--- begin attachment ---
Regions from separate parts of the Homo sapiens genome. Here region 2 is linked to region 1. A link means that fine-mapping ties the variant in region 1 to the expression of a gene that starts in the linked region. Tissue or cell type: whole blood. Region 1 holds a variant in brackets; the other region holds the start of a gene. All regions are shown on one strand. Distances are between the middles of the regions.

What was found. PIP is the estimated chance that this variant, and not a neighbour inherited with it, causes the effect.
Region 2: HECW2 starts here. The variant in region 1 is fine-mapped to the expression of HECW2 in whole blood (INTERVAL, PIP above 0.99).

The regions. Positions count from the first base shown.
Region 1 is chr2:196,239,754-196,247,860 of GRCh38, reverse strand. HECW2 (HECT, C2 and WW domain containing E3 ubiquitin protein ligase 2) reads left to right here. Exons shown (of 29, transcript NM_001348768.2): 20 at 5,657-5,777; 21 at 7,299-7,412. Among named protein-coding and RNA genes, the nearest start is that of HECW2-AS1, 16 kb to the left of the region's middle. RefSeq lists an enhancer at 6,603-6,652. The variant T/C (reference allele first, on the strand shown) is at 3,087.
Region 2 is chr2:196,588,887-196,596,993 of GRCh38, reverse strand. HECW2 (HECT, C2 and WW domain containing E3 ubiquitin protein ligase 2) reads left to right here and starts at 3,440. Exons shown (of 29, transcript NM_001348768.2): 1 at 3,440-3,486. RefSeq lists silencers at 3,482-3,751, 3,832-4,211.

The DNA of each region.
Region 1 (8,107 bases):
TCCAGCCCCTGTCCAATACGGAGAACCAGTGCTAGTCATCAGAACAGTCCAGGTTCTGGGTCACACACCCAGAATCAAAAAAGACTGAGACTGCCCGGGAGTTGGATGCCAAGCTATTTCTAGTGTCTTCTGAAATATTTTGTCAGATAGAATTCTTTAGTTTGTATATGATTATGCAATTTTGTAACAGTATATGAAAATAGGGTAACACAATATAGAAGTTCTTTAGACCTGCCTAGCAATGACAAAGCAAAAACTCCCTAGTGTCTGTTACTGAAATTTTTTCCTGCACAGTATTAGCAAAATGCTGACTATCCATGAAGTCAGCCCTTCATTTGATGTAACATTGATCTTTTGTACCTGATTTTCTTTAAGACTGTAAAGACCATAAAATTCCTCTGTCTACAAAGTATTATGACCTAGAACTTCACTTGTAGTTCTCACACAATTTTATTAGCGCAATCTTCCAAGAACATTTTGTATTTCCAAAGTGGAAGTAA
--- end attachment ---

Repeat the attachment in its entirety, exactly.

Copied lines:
Regions from separate parts of the Homo sapiens genome. Here region 2 is linked to region 1. A link means that fine-mapping ties the variant in region 1 to the expression of a gene that starts in the linked region. Tissue or cell type: whole blood. Region 1 holds a variant in brackets; the other region holds the start of a gene. All regions are shown on one strand. Distances are between the middles of the regions.

What was found. PIP is the estimated chance that this variant, and not a neighbour inherited with it, causes the effect.
Region 2: HECW2 starts here. The variant in region 1 is fine-mapped to the expression of HECW2 in whole blood (INTERVAL, PIP above 0.99).

The regions. Positions count from the first base shown.
Region 1 is chr2:196,239,754-196,247,860 of GRCh38, reverse strand. HECW2 (HECT, C2 and WW domain containing E3 ubiquitin protein ligase 2) reads left to right here. Exons shown (of 29, transcript NM_001348768.2): 20 at 5,657-5,777; 21 at 7,299-7,412. Among named protein-coding and RNA genes, the nearest start is that of HECW2-AS1, 16 kb to the left of the region's middle. RefSeq lists an enhancer at 6,603-6,652. The variant T/C (reference allele first, on the strand shown) is at 3,087.
Region 2 is chr2:196,588,887-196,596,993 of GRCh38, reverse strand. HECW2 (HECT, C2 and WW domain containing E3 ubiquitin protein ligase 2) reads left to right here and starts at 3,440. Exons shown (of 29, transcript NM_001348768.2): 1 at 3,440-3,486. RefSeq lists silencers at 3,482-3,751, 3,832-4,211.

The DNA of each region.
Region 1 (8,107 bases):
TCCAGCCCCTGTCCAATACGGAGAACCAGTGCTAGTCATCAGAACAGTCCAGGTTCTGGGTCACACACCCAGAATCAAAAAAGACTGAGACTGCCCGGGAGTTGGATGCCAAGCTATTTCTAGTGTCTTCTGAAATATTTTGTCAGATAGAATTCTTTAGTTTGTATATGATTATGCAATTTTGTAACAGTATATGAAAATAGGGTAACACAATATAGAAGTTCTTTAGACCTGCCTAGCAATGACAAAGCAAAAACTCCCTAGTGTCTGTTACTGAAATTTTTTCCTGCACAGTATTAGCAAAATGCTGACTATCCATGAAGTCAGCCCTTCATTTGATGTAACATTGATCTTTTGTACCTGATTTTCTTTAAGACTGTAAAGACCATAAAATTCCTCTGTCTACAAAGTATTATGACCTAGAACTTCACTTGTAGTTCTCACACAATTTTATTAGCGCAATCTTCCAAGAACATTTTGTATTTCCAAAGTGGAAGTAA